PUBLIC INTEREST THEORY
AND ITS PROBLEMS
Living adults share, we must believe, the same public interest. For them,
however, the public interest is mixed with, and is often put at odds with,
their private and special interests. Put this way, we can say that the
public interest may be presumed to be what men would choose if they
saw clearly, thought rationally, acted disinterestedly and benevolently.
—WALTER LIPPMANN, The Public Philosophy
One commonly held distinction between government and market organizations is that government should work in the “public interest” (Appleby 1952; Flathman 1966). It is not only citizens who expect public interested government (Goodsell 2003), so do public managers (Perry 1996; Crewson 1997; Wittmer 1991). Yet, despite the convergence of citizens' and public managers' views about the importance of the public interest in government service, there is little agreement about the meaning of the public interest, either in general or as applied to particular issues and controversies. Essayist and journalist Walter Lippman's definition of the public interest, perhaps the best known, gives some insight into the problems of using the concept, but, as do so many other definitions of the public interest, provides little practical guidance. Were one to take Lippman's definition as a starting point for public policy, one would be stymied.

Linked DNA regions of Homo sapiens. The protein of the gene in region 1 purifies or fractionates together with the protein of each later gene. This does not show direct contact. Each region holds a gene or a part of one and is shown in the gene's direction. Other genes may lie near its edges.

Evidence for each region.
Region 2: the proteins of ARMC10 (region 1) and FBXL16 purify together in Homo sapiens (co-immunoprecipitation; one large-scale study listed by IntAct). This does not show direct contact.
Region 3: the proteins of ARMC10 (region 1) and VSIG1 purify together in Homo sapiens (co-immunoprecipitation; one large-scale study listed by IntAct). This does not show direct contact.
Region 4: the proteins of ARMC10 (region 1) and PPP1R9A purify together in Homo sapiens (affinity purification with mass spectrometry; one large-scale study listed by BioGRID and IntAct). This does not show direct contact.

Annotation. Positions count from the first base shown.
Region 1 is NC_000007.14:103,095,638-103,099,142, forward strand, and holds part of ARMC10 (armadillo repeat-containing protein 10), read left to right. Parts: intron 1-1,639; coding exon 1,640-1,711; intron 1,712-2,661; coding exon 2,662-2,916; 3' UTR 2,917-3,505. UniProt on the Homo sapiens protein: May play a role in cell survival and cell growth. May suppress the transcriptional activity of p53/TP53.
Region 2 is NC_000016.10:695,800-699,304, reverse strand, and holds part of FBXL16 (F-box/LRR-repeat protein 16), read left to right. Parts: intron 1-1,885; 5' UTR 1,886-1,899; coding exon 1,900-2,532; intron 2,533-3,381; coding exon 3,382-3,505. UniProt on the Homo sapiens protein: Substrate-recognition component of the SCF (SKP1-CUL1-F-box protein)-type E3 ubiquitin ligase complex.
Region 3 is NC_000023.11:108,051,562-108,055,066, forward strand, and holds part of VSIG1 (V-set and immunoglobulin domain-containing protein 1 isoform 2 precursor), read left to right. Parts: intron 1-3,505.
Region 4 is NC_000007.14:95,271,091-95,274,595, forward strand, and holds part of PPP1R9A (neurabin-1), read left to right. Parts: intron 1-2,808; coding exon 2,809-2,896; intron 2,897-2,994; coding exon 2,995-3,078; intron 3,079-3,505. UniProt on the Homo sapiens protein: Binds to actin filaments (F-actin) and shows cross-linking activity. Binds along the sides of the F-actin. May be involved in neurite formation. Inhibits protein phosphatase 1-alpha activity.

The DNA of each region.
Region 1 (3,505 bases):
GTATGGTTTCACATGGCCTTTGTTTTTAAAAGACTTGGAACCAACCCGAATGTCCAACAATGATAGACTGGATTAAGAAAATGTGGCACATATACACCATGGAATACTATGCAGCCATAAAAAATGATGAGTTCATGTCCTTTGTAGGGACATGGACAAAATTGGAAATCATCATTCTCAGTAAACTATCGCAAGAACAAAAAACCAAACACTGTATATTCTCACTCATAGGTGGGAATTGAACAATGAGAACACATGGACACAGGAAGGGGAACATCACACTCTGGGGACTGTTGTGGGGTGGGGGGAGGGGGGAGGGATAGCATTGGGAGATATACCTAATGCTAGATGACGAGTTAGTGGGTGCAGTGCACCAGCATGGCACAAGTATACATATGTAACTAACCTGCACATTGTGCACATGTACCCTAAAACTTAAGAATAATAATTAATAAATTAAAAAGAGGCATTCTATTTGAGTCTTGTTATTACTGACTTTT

This chapter has two major objectives. First, to examine some of the dominant ideas of public interest theory and to consider how they relate to one another, and second, to examine the recent intellectual history of public interest theory, paying particular attention to two questions: “Why did public interest theory begin to buckle under its critics' assaults?” and, perhaps even more interesting, “Why does public interest theory, despite the ebb and flow of intellectual fashions and despite powerful criticisms against it, nevertheless have continuing appeal?”
As noted in chapter 1, nearly fifty years have passed since the relentless criticisms of behaviorally oriented political scientists derailed the formal study of the